Next. I tie either orange or yellow 12-pound braid to the mono. Knot doesn’t matter — it’ll never get off the spool. Then I literally step off 33 steps that I believe measure 1 yard per step. So, I now have 33 yards of either yellow or orange braid tied to the base filler of mono.

Finally, I tie another 33 yards of the other color of braid to the second filler line. Tip: If you follow my instructions here — tying 33 yards onto a second color also of 33 yards — you’ll lose no time if you break off that first 33 yards at the knot, and you will do that — trust me. With the first 33 yards gone, you have another 33 yards already loaded and ready to fish. Just grab another lure and keep fishing.

I try to alternate colors, having some reels showing yellow going to the lure and some showing orange. The reason for alternating colors is that the different colors make untangling the eventual mess you’re going to get easier. Tip: When using braided line and you find yourself with a lap-full of tangles, let the stuff dry a little. Dry braided line is easier to work with than wet braided line, and it only takes a few seconds for the stuff to dry.

Some of my tournament buds who long-line jigs and/or crankbaits use line-counter reels. I don’t like line-counter reels for a couple of reasons. One, the good ones cost too much. Two, I don’t trust them — especially when using braided line.

I know exactly how much line I have out when my lures hit the water. I cast as far as I can, and then release the reel until I get to that first knot. That’s 33 yards right. Then I turn the reel handle a couple of turns to keep the knot on the spool (to help prevent the line breaking at the knot — that’s why). And, that’s where I start fishing.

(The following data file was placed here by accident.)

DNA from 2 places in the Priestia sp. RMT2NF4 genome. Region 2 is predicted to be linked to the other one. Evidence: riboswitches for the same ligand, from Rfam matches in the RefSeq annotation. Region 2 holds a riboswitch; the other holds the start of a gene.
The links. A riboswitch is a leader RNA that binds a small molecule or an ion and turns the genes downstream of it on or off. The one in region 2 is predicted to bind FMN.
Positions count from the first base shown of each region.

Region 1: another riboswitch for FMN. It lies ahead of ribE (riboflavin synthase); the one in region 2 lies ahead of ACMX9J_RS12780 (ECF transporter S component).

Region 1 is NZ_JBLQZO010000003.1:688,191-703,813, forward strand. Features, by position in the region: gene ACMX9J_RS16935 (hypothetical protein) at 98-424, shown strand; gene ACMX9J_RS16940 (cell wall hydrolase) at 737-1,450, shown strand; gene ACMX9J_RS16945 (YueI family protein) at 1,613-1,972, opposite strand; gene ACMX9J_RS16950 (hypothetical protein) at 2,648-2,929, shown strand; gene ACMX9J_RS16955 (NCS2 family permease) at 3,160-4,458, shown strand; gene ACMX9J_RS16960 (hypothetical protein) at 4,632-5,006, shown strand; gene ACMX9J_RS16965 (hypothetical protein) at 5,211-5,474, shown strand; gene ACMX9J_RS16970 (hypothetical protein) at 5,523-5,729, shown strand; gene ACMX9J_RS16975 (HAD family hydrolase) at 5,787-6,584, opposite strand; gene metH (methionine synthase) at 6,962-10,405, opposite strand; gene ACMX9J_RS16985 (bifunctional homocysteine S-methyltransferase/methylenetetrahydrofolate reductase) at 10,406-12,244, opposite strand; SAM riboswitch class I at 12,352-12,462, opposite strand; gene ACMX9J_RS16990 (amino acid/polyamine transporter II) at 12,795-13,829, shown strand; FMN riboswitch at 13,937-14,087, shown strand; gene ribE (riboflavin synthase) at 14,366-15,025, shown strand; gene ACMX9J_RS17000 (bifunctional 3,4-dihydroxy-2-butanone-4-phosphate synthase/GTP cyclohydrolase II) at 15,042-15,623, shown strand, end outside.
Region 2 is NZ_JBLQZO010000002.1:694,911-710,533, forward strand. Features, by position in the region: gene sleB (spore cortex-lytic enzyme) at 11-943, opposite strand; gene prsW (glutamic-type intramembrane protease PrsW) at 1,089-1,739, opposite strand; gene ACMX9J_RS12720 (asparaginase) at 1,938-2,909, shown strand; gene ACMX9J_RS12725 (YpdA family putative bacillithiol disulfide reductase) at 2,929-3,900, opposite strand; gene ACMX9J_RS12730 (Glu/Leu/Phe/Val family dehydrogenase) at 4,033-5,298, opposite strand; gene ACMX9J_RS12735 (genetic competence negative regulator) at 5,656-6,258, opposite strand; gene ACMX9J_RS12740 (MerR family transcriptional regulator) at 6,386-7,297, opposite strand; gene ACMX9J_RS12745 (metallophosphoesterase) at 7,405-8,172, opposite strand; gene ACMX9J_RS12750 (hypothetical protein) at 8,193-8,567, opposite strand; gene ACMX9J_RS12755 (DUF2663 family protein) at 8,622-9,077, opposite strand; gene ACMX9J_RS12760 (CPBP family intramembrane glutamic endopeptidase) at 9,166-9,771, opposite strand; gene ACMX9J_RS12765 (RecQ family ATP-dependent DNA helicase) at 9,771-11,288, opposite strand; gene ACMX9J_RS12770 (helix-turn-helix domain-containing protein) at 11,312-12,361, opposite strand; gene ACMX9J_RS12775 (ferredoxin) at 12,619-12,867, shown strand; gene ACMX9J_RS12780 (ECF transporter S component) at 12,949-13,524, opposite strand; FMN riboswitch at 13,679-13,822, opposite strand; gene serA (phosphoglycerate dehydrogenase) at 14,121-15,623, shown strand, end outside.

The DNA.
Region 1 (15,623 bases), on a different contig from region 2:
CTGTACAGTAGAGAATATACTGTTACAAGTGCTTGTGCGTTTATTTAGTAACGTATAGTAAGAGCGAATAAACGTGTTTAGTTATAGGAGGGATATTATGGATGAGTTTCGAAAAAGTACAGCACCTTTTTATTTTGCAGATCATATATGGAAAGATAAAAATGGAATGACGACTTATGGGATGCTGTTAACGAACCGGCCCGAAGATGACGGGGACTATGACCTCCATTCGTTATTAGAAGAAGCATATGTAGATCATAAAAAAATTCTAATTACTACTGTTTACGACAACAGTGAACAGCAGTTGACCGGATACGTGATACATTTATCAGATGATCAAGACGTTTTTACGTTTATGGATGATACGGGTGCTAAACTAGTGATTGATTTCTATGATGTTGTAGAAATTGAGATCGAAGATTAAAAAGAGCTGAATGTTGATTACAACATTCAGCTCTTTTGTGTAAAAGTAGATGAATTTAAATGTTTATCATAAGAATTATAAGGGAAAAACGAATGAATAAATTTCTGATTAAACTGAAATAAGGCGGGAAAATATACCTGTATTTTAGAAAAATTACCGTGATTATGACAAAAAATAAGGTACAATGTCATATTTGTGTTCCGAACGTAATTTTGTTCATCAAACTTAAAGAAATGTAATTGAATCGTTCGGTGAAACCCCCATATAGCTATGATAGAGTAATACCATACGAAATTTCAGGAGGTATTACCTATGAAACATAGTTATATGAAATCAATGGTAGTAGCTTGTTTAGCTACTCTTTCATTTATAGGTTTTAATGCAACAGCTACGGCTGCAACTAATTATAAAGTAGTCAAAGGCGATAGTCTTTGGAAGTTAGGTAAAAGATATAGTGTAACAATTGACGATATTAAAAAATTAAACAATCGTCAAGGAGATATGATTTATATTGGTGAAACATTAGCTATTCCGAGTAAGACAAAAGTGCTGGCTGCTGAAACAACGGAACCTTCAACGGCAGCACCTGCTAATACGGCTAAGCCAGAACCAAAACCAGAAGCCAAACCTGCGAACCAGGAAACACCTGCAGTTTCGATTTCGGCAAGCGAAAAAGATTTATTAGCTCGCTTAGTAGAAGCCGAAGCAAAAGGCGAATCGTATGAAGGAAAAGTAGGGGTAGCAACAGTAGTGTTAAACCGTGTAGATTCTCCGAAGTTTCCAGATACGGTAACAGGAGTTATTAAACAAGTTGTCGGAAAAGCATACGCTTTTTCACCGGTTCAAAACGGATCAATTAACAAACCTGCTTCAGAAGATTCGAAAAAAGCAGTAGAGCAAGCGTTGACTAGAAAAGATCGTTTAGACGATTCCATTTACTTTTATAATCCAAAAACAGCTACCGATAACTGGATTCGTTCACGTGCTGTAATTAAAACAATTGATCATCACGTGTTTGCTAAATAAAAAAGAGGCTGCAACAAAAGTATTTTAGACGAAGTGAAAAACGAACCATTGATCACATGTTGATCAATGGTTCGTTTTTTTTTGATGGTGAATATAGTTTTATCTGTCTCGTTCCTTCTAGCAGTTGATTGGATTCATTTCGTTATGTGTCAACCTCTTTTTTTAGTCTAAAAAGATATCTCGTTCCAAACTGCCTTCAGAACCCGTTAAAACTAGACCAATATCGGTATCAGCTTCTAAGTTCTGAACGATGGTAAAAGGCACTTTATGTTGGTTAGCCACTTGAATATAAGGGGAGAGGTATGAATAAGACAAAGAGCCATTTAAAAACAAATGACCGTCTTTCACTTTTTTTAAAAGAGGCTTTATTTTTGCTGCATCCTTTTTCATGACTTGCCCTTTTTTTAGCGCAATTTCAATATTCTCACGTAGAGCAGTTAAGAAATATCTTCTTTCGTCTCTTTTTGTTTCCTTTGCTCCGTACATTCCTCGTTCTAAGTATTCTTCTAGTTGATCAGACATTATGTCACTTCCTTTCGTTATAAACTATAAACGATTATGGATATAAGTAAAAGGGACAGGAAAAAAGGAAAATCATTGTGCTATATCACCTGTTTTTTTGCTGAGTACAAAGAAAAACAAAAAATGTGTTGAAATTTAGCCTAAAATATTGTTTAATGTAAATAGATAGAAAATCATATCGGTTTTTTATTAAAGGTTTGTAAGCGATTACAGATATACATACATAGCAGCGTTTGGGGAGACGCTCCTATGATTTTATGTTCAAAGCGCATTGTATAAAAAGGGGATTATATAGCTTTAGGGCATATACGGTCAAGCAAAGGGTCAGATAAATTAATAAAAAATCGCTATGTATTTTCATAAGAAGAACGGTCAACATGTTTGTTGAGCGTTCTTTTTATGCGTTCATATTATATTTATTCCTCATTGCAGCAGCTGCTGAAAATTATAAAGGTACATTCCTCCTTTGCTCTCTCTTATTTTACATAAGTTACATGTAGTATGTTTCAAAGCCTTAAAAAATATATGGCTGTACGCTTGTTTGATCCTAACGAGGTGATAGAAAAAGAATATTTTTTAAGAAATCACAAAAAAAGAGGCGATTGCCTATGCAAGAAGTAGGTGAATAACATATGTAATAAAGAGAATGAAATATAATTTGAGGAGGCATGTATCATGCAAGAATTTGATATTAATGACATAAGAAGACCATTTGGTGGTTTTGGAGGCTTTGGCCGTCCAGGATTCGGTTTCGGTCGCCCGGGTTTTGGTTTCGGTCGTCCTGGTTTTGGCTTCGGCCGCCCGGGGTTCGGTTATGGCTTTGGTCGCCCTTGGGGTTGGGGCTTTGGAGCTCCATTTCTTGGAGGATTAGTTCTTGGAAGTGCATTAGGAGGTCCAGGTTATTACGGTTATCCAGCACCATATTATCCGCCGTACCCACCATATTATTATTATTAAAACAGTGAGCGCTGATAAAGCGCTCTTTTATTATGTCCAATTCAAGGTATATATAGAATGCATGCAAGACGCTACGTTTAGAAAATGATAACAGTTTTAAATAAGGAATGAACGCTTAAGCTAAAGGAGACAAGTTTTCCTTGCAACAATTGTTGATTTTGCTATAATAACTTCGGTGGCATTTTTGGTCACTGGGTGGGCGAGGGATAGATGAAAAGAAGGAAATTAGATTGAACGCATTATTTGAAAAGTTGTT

I shorten the length of the line toward the boat if I feel it necessary to change depth or make a tighter turn. I never fish lures farther back than 33 yards for a couple of reasons. One, ever seen a “big mouth” crappie skiing on the end of your line a hundred feet behind the boat? Now, a “big mouth” crappie is a nice ‘un, folks. That monster’s mouth looks like it’s as big around as a mayonnaise jar, and it’s way back yonder, 100 feet from the boat.

The closer I can hook him to the boat, I figure the less chance I have of losing that fish of the day. Secondly, I don’t think longer line — say 150 feet — causes your lures to swim any deeper. Yes, I’ve read the cranking depth “bible.” Yes, I think whoever wrote the book must be in the bible- and line-selling business.

Look, crankbaits are not machined, precision instruments. Some Bandit 300s swim a little deeper than other Bandit 300s on the same length and diameter line pulled at the same speed. Plus — not claiming to be an engineer here — I believe that, at some point, even the skinniest line begins to act as a drag, causing a lift of your lure. That is, I believe 150 feet of line compared to 100 feet of line might cause your lure to actually swim shallower, not deeper.

Geez, this basic stuff is tougher than I thought. I’ve used more than my allotted number of words already, and all we did was get the rod and reel bought and loaded.

Maybe, next time we can have a lesson on catching ’em as big as they grow.